Avocado and macadamia producer Westfalia last week obtained an urgent interdict prohibiting a group of employees from blocking access to a Westfalia nursery facility in Tzaneen, Limpopo Province.
The Johannesburg Labour Court has declared it an illegal strike, the company says, and a number of the striking workers have since committed to return to work.
In its official response Westfalia states: “This situation has stabilised and operations are continuing without interruption. We will do our utmost to ensure the safety of those who do so.”
A South African Police Service vehicle outside Westfalia Fruit Estate, Modjadjiskloof, earlier this week
The cause for the labour dispute remains unclear. Westfalia strongly denies local media reports quoting salary deductions and salary slip alterations ahead of an audit, calling it “lack[ing] any factual basis and […] completely unsubstantiated”.
“Striking employees who ignored the interdict, intimidated non-striking employees in a threatening and violent manner and some non-striking employees were physically and verbally assaulted. In the ensuing events, three people suffered minor injuries and received treatment at a local health facility before being discharged,” the company says in its statement to FreshPlaza.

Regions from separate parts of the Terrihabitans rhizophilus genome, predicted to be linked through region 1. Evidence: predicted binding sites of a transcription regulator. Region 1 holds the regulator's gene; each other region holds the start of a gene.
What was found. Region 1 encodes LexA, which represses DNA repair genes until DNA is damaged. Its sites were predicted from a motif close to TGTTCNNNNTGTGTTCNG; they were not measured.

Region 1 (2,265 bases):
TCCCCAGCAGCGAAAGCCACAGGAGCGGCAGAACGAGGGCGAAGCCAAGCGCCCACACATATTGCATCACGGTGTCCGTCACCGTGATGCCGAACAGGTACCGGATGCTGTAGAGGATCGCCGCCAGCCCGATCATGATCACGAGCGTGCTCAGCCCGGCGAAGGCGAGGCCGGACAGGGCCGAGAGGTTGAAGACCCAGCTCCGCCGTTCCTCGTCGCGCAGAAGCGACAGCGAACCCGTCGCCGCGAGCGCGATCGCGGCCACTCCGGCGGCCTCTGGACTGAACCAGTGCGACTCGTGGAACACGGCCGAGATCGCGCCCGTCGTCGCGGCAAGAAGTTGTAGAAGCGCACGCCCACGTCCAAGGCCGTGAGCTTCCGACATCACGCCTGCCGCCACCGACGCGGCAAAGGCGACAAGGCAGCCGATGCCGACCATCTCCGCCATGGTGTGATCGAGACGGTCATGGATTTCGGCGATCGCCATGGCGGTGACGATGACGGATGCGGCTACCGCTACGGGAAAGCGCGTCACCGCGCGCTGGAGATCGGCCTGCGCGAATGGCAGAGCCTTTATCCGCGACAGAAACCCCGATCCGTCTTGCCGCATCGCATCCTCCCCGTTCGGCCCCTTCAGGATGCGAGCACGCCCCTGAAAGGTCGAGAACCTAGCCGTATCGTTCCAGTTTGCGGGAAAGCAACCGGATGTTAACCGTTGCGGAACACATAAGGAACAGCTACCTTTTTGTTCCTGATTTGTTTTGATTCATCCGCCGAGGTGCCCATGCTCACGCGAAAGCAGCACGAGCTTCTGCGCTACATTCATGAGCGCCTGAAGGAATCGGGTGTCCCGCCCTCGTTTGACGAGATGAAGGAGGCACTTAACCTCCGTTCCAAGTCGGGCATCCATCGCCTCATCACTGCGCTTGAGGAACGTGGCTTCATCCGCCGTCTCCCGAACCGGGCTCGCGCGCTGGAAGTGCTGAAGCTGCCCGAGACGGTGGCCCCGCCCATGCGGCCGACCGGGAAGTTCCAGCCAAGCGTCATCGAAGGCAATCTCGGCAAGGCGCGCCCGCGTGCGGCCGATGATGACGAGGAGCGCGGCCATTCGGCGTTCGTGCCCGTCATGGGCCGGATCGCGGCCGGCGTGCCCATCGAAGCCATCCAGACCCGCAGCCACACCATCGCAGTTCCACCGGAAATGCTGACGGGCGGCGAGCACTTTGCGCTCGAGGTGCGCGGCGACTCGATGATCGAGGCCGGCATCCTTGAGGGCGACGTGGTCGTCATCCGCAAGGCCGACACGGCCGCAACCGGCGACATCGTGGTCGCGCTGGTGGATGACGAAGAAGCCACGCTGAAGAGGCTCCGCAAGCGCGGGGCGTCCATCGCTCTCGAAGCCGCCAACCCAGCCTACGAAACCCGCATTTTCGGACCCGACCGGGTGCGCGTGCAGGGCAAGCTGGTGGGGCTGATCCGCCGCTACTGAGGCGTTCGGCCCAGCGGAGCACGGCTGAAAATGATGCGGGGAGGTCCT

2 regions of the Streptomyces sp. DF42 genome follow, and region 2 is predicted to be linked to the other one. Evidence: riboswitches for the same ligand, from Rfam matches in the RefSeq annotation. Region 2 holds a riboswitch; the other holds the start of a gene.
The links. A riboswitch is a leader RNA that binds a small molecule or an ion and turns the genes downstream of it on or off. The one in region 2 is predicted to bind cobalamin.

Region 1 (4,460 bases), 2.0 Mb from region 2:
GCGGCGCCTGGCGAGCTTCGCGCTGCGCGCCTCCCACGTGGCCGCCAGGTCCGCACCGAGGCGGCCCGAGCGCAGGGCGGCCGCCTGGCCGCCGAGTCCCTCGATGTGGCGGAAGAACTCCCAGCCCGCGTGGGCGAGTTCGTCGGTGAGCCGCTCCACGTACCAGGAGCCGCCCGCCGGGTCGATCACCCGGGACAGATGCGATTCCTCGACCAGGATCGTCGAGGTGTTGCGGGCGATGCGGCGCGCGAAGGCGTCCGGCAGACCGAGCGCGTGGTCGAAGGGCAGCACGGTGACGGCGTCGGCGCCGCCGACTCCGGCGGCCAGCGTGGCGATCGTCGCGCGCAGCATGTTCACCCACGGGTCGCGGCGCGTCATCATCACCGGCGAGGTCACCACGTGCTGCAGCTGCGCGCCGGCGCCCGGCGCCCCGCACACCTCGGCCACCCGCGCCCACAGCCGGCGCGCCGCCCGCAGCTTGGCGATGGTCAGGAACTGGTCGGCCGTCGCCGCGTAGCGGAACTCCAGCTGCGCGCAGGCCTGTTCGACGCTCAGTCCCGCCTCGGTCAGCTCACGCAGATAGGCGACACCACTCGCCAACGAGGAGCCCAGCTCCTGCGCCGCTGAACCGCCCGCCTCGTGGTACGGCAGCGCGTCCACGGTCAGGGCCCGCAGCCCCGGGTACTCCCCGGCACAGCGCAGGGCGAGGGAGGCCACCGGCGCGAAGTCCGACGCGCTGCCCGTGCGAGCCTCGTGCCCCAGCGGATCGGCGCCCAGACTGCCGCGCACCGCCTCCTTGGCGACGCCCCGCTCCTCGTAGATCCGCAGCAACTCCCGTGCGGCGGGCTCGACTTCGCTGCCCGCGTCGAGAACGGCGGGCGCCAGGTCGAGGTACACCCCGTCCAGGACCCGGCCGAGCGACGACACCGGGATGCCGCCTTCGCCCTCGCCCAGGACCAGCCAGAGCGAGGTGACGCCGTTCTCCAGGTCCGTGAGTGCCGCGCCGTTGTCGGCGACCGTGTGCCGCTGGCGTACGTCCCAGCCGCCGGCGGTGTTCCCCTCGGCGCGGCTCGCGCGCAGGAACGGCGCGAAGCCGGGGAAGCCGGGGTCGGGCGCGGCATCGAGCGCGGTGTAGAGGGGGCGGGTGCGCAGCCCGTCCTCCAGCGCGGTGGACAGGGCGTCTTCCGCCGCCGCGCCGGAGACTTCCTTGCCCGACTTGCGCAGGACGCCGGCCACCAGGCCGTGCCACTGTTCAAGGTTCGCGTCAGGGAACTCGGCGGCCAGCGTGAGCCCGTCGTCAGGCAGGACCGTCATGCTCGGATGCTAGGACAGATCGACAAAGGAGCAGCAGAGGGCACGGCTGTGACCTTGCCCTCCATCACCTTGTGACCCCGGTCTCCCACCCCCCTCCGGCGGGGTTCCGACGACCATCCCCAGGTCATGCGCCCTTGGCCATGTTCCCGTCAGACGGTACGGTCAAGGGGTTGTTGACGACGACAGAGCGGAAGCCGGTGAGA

A road blocked by protestors earlier this week outside Westfalia Fruit Estate; Westfalia has obtained an urgent interdict against the illegal strike
According to Desmond Mathole, head of the Mopani District labour desk of the Economic Freedom Fighters (EFF), two injured employees are still in the nearby Kgapane Hospital while one has been discharged.
The EFF is a political party, not a labour union, and has no legal status as an employee representative. Mathole says that the protesting employees have since joined the Professional Transport and Allied Workers Union (PTAWU).
Westfalia states that it continues its engagement with employees via official company processes and according to accepted labour relations guidelines.
The illegal strike action at the same facility in March 2023 was, according to Westfalia, unrelated to the current protest.